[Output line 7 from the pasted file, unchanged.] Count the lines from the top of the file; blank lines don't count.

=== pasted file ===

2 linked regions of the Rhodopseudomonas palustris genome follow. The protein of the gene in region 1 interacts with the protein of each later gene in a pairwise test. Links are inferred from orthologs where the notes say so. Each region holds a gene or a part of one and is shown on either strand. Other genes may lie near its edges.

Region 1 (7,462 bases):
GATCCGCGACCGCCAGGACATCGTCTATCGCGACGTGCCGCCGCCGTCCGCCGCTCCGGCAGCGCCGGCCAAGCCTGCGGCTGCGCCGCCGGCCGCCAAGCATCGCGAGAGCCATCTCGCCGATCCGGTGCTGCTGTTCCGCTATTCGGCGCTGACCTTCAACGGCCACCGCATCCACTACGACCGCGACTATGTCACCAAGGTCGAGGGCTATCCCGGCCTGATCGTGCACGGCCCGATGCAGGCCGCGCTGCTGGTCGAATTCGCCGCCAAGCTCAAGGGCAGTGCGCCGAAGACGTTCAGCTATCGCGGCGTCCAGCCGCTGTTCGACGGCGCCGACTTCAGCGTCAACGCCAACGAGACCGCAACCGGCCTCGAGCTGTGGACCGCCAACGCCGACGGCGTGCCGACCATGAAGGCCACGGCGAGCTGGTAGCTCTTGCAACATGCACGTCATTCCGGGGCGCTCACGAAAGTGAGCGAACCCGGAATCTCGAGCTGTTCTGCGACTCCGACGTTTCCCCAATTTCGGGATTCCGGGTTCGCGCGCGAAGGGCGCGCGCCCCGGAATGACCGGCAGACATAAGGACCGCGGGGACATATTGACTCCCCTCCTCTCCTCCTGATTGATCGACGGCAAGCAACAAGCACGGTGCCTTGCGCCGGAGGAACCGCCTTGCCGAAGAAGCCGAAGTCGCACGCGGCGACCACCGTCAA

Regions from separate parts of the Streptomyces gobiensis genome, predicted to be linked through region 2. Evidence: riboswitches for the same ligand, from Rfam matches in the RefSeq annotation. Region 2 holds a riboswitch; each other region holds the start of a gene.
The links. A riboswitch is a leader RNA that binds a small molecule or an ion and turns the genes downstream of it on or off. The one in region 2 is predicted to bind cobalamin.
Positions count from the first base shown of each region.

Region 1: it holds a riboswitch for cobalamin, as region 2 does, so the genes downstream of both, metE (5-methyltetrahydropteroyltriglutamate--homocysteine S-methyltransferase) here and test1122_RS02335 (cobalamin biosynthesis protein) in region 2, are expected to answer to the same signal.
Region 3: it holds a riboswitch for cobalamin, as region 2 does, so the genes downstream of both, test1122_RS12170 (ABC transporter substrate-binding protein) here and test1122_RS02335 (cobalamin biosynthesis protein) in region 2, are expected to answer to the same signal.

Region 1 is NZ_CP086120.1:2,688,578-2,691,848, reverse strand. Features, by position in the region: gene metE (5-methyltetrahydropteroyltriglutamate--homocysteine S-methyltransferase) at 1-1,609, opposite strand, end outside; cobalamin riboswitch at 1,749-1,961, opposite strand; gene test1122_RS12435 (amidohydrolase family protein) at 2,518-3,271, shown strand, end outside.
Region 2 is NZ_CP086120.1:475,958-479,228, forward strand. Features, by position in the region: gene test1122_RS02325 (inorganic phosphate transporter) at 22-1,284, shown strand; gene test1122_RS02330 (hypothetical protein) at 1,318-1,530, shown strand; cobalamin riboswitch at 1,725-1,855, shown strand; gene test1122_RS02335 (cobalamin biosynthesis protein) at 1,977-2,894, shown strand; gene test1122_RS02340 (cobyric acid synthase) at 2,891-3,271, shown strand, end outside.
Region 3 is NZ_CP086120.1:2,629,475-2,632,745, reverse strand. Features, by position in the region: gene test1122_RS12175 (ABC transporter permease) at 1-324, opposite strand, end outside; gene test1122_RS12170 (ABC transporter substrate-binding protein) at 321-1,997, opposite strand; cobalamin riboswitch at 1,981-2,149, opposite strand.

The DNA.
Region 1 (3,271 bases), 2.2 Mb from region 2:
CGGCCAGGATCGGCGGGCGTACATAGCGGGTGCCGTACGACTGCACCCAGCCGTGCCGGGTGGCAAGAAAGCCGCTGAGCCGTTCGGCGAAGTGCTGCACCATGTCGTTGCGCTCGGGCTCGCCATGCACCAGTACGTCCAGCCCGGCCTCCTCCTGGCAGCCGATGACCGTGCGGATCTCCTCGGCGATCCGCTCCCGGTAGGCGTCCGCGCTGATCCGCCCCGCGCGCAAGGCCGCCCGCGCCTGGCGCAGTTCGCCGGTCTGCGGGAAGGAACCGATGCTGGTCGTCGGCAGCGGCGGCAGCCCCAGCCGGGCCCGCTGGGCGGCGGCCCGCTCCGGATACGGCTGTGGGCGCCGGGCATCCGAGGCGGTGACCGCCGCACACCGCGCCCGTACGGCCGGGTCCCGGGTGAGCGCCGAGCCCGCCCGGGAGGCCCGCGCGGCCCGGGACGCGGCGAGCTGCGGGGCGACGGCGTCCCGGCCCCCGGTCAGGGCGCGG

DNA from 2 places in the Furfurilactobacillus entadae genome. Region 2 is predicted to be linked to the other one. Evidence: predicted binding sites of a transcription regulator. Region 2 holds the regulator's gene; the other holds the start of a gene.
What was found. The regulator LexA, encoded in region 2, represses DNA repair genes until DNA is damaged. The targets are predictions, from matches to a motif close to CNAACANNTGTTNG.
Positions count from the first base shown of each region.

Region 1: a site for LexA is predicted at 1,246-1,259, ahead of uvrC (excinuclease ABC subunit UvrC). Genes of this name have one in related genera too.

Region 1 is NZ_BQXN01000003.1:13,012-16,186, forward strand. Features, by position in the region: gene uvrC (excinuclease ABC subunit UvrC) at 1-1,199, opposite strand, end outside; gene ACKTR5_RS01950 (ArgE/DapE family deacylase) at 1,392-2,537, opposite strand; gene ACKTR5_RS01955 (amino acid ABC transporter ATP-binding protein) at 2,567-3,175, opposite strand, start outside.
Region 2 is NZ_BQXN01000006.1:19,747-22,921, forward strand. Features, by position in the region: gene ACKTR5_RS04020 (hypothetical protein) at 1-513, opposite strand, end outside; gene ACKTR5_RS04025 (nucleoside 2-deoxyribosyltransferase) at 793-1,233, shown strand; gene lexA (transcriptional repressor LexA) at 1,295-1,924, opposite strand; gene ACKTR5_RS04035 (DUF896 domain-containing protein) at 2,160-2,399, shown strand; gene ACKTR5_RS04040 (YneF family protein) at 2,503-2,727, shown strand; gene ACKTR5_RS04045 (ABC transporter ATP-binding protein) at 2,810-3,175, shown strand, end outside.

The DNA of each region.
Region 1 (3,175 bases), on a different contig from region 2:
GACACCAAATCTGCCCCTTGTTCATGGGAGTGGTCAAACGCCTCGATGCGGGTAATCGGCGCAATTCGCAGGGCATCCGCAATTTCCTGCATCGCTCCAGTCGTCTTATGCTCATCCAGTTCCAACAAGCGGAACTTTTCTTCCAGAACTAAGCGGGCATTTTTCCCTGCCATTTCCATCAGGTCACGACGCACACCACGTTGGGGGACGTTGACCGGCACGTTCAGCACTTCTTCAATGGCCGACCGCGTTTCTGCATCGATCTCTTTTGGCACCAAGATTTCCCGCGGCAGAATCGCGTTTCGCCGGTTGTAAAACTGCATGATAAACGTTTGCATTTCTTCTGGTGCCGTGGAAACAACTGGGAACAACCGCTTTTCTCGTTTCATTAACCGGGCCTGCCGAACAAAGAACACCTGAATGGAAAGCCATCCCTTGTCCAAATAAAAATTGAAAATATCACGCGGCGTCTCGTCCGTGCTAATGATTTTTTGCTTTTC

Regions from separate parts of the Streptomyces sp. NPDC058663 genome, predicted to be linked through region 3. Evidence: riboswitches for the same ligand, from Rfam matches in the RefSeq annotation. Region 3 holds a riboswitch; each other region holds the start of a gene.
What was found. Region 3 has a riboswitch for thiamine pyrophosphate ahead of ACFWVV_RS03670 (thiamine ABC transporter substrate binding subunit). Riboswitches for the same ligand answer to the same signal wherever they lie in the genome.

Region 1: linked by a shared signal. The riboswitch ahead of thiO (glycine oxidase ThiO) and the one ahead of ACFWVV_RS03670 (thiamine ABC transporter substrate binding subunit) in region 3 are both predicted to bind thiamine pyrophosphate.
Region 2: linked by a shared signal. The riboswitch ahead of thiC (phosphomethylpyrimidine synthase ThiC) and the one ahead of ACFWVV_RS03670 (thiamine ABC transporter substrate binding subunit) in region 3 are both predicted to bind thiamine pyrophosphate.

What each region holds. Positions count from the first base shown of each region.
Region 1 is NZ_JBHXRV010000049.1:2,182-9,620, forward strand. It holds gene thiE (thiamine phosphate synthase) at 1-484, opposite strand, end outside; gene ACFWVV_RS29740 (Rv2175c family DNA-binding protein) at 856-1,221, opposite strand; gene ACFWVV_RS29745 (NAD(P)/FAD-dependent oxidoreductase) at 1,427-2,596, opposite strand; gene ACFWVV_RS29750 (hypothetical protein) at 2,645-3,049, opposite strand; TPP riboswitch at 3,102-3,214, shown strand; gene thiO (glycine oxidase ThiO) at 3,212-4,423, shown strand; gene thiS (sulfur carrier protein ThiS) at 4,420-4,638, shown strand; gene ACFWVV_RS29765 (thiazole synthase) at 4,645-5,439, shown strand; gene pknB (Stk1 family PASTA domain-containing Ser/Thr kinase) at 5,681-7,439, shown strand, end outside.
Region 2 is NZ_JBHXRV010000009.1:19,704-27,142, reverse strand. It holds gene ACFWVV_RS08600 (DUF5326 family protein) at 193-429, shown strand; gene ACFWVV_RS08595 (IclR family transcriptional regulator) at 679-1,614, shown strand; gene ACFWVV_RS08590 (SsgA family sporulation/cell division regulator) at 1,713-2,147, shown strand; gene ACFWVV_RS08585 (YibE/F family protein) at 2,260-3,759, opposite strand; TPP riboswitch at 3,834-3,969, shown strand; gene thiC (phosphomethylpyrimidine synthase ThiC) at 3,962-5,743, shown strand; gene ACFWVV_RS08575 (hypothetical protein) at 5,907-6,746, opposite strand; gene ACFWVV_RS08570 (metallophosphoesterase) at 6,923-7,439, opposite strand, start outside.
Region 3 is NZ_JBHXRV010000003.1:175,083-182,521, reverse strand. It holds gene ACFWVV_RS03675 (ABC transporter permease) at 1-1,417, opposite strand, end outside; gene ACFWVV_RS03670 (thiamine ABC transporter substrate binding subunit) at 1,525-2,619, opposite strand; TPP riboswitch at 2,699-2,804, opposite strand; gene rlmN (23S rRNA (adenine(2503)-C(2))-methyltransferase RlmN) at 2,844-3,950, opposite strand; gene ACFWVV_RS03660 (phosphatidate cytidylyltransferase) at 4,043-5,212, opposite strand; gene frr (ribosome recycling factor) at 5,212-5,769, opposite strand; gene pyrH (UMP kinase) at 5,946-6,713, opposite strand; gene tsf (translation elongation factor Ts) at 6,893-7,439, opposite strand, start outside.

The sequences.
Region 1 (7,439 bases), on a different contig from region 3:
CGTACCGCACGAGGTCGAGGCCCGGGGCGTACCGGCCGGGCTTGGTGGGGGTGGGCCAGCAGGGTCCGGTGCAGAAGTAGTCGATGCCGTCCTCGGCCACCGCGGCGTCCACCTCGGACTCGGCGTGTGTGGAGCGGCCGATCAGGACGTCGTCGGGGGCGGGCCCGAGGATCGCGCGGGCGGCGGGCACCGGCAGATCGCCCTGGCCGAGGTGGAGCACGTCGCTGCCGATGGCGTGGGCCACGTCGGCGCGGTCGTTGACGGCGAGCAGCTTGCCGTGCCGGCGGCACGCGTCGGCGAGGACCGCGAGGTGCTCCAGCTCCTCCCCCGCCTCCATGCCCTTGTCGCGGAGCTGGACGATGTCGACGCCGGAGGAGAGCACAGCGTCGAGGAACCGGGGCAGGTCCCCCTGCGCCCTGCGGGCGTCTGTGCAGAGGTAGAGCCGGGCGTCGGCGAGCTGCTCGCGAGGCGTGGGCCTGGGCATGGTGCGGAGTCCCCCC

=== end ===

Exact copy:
Region 1: it holds a riboswitch for cobalamin, as region 2 does, so the genes downstream of both, metE (5-methyltetrahydropteroyltriglutamate--homocysteine S-methyltransferase) here and test1122_RS02335 (cobalamin biosynthesis protein) in region 2, are expected to answer to the same signal.